Wildlife & Plants:
As you hike, you may see some of the animals, plants, and insects were chosen to be the state of Alabama state symbols. Some of these creatures or plants–such as poison ivy and snake should be avoided, but others–such as mockingbirds, zebra butterflies, and beautiful flowers–provide lovely sights and sounds along the Grandma Home House Retreat trail.
Many of Alabama’s animals and plants are protected under state laws. Do not interact with wildlife, and do not pick or disturb the Grandma Home House flowers, shrubs, fruit plants and fruit trees.
What to Look For:
Squirrels and rabbits can often be seen along The Grandma Home House Retreat trails. Other animals–such as deer, hogs, foxes, and coyotes –may be shyer, but you may find their tracks as you hike. Keep your eyes and ears open for The Grandma Home House Retreat’s many species of birds. In addition to bird calls, you may also hear the distinctive sound of red-headed woodpeckers digging into trees in search of bugs to eat.
Depending on the season, you will probably see wildflowers along the trail. Try making a game of identifying these plants as you walk. See our lists of common native wildflowers to aid your observation. The Atlas of Alabama Vascular Plants–another useful resource for plant identification–allows you to search for plants by type or by county.
Look for butterflies. These colorful insects can often be found around The GHHR wildflowers.
What To Avoid:
In general, you should not approach any wildlife you may see on the trail. Besides being dangerous, animals that feel threatened may become aggressive and attack you.
Raccoons and opossums may look cuddly, but these animals can be very fierce if approached. If you are camping, be sure to store food in locked containers and to dispose of trash properly. Central Alabama also has a number of venomous snakes. To avoid being bitten, do not approach or handle any snakes that you may see along the trail.
Beware of poisonous plants such as poison ivy, oak, and sumac. The most common of these–poison ivy–is most often found at the edges of trails and paths and along old fences, and it also grows in deep woods.
All parts of these plants–leaves, stems, and roots–are poisonous at all times. You can even be poisoned indirectly if sap from the leaves or stems rubs onto your clothes or equipment. See Poisonous Plants for information about identifying these plants.
Remember Alabama’s warm climate makes the state an ideal location for insect life. Until cooler winter weather sets in, you are likely to encounter mosquitoes, biting flies, and gnats (also called “no-see-ums”). Bring insect repellent with you to The GHHR as well as an anti-itch product in case you do get bitten.
To avoid picking up ticks along the GHHR trail, tuck your shirt into your pants and your pants into your boots. Wear tick repellent, and try not to sit down in bushy areas.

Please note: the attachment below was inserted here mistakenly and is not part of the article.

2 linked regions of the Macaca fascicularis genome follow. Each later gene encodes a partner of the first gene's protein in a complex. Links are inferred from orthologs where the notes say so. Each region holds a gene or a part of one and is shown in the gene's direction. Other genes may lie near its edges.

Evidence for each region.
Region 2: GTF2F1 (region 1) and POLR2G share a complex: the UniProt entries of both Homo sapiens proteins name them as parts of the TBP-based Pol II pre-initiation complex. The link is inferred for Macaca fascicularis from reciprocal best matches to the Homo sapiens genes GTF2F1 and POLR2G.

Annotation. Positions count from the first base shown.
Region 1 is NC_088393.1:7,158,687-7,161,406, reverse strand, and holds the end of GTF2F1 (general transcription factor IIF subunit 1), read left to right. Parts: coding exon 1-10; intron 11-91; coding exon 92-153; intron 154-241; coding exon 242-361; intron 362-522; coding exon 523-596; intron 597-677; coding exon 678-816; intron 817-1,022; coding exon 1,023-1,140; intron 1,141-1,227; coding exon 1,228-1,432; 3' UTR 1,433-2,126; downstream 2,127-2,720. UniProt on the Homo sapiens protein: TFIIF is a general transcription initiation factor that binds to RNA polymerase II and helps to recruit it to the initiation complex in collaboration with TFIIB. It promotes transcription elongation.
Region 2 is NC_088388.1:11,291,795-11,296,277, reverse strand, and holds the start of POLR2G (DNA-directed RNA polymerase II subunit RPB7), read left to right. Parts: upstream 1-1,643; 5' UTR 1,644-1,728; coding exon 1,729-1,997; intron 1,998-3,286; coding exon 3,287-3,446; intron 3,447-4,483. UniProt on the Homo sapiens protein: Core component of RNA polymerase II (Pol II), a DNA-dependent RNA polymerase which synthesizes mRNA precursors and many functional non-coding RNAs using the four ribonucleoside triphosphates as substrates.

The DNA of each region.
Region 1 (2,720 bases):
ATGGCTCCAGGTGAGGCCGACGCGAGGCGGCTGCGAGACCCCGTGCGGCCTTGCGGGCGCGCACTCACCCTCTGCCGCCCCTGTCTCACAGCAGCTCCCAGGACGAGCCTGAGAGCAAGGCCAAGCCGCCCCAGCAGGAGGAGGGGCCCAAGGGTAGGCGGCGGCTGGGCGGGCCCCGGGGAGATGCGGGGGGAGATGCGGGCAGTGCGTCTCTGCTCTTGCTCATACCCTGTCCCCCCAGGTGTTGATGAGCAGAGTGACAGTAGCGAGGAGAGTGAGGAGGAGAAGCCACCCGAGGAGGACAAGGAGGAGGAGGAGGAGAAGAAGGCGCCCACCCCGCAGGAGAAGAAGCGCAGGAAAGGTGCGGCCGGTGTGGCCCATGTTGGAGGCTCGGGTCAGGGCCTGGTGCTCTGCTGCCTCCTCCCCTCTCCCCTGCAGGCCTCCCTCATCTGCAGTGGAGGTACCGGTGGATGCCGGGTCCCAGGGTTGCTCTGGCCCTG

Do not disturb nests or hives. This will anger the insects and cause them to attack you. If you do disturb a nest of flying insects and are stung, run away to a safe distance, and then seek treatment. Standing still will only make them angrier and more aggressive.
Food & Water on the Trail:
It is important to drink plenty of water while hiking. Dehydration can reduce your ability to think clearly, make good decisions, and put you at risk. Bring water that you know is safe to drink. If you choose to drink water from streams or ponds along the trail, you must filter, boil, or chemically treat it first.
In sealed bags or containers, pack nonperishable items and food that does not need to be kept cold. Pick up after yourself as you hike. Opened food wrappers will attract animals, and trash spoils the environment for others.
What to Bring:
In addition to your guidebooks, please pack the following:
- Map and a compass
- Bring more than you think you will need.
- Warm clothes and rain gear
- Even if the weather is hot, dress in layers and pack warm clothing and extra socks. Always pack rain gear, since Alabama weather is unpredictable.
- First-aid kit
- Be sure to include bandages, antiseptic, anti-itch medication, sunscreen, and sunburn ointment.
- The piercing sound of a whistle carries farther and takes less energy than shouting. Three blasts is the international call for help.
- Before you set out on the trail, make sure that your flashlight works. Don’t forget to pack extra batteries and an extra bulb.
- Firestarter and waterproof matches
Bring more than you think you will need. Also, no building fires at The GHHR.
Before You Leave
Leave a travel plan with your family or friends. Include a copy of the route you plan to take and an estimate of when you expect to return.
On the Trail
To preserve the environment, try to make as little impact as possible. Take pictures, but do not remove anything from the trail. Do not leave trash on the trail.
If you get lost, do not panic. Use your map and compass to orient yourself, and use the whistle to call attention to yourself.
After the Hike
The GHHR trails also offer some excellent areas for biking, inline skating, horseback riding, canoeing or kayaking, camping, and other activities.